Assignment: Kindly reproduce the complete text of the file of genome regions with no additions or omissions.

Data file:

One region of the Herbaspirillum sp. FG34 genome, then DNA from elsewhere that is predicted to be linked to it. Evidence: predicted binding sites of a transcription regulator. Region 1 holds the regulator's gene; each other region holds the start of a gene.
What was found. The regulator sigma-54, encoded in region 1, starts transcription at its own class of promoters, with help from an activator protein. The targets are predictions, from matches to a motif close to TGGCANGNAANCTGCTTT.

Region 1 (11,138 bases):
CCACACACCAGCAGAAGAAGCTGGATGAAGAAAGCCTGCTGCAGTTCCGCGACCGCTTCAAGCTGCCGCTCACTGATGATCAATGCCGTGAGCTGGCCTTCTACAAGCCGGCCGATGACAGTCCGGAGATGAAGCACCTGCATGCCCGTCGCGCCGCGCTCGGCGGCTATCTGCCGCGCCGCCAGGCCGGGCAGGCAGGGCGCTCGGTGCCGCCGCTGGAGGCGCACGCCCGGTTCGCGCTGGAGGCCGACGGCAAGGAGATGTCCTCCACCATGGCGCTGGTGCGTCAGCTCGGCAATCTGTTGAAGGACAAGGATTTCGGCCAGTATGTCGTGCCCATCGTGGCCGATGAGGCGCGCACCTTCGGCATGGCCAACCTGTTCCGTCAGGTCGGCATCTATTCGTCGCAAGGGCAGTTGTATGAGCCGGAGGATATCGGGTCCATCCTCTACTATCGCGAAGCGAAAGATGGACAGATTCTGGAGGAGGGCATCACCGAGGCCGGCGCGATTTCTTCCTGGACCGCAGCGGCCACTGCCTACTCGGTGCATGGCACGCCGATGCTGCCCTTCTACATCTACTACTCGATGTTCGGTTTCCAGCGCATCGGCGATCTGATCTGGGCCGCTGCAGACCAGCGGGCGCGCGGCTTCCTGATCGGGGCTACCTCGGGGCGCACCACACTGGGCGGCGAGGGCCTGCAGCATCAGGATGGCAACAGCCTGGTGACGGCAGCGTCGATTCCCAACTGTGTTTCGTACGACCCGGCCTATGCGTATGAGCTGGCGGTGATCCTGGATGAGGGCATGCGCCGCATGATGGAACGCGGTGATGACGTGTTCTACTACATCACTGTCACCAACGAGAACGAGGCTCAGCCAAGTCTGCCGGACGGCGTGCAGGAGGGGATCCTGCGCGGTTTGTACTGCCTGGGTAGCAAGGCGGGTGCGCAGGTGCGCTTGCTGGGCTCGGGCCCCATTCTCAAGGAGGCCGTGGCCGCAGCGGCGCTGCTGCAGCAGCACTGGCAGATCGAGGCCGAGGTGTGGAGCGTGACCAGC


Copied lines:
One region of the Herbaspirillum sp. FG34 genome, then DNA from elsewhere that is predicted to be linked to it. Evidence: predicted binding sites of a transcription regulator. Region 1 holds the regulator's gene; each other region holds the start of a gene.
What was found. The regulator sigma-54, encoded in region 1, starts transcription at its own class of promoters, with help from an activator protein. The targets are predictions, from matches to a motif close to TGGCANGNAANCTGCTTT.

Region 1 (11,138 bases):
CCACACACCAGCAGAAGAAGCTGGATGAAGAAAGCCTGCTGCAGTTCCGCGACCGCTTCAAGCTGCCGCTCACTGATGATCAATGCCGTGAGCTGGCCTTCTACAAGCCGGCCGATGACAGTCCGGAGATGAAGCACCTGCATGCCCGTCGCGCCGCGCTCGGCGGCTATCTGCCGCGCCGCCAGGCCGGGCAGGCAGGGCGCTCGGTGCCGCCGCTGGAGGCGCACGCCCGGTTCGCGCTGGAGGCCGACGGCAAGGAGATGTCCTCCACCATGGCGCTGGTGCGTCAGCTCGGCAATCTGTTGAAGGACAAGGATTTCGGCCAGTATGTCGTGCCCATCGTGGCCGATGAGGCGCGCACCTTCGGCATGGCCAACCTGTTCCGTCAGGTCGGCATCTATTCGTCGCAAGGGCAGTTGTATGAGCCGGAGGATATCGGGTCCATCCTCTACTATCGCGAAGCGAAAGATGGACAGATTCTGGAGGAGGGCATCACCGAGGCCGGCGCGATTTCTTCCTGGACCGCAGCGGCCACTGCCTACTCGGTGCATGGCACGCCGATGCTGCCCTTCTACATCTACTACTCGATGTTCGGTTTCCAGCGCATCGGCGATCTGATCTGGGCCGCTGCAGACCAGCGGGCGCGCGGCTTCCTGATCGGGGCTACCTCGGGGCGCACCACACTGGGCGGCGAGGGCCTGCAGCATCAGGATGGCAACAGCCTGGTGACGGCAGCGTCGATTCCCAACTGTGTTTCGTACGACCCGGCCTATGCGTATGAGCTGGCGGTGATCCTGGATGAGGGCATGCGCCGCATGATGGAACGCGGTGATGACGTGTTCTACTACATCACTGTCACCAACGAGAACGAGGCTCAGCCAAGTCTGCCGGACGGCGTGCAGGAGGGGATCCTGCGCGGTTTGTACTGCCTGGGTAGCAAGGCGGGTGCGCAGGTGCGCTTGCTGGGCTCGGGCCCCATTCTCAAGGAGGCCGTGGCCGCAGCGGCGCTGCTGCAGCAGCACTGGCAGATCGAGGCCGAGGTGTGGAGCGTGACCAGC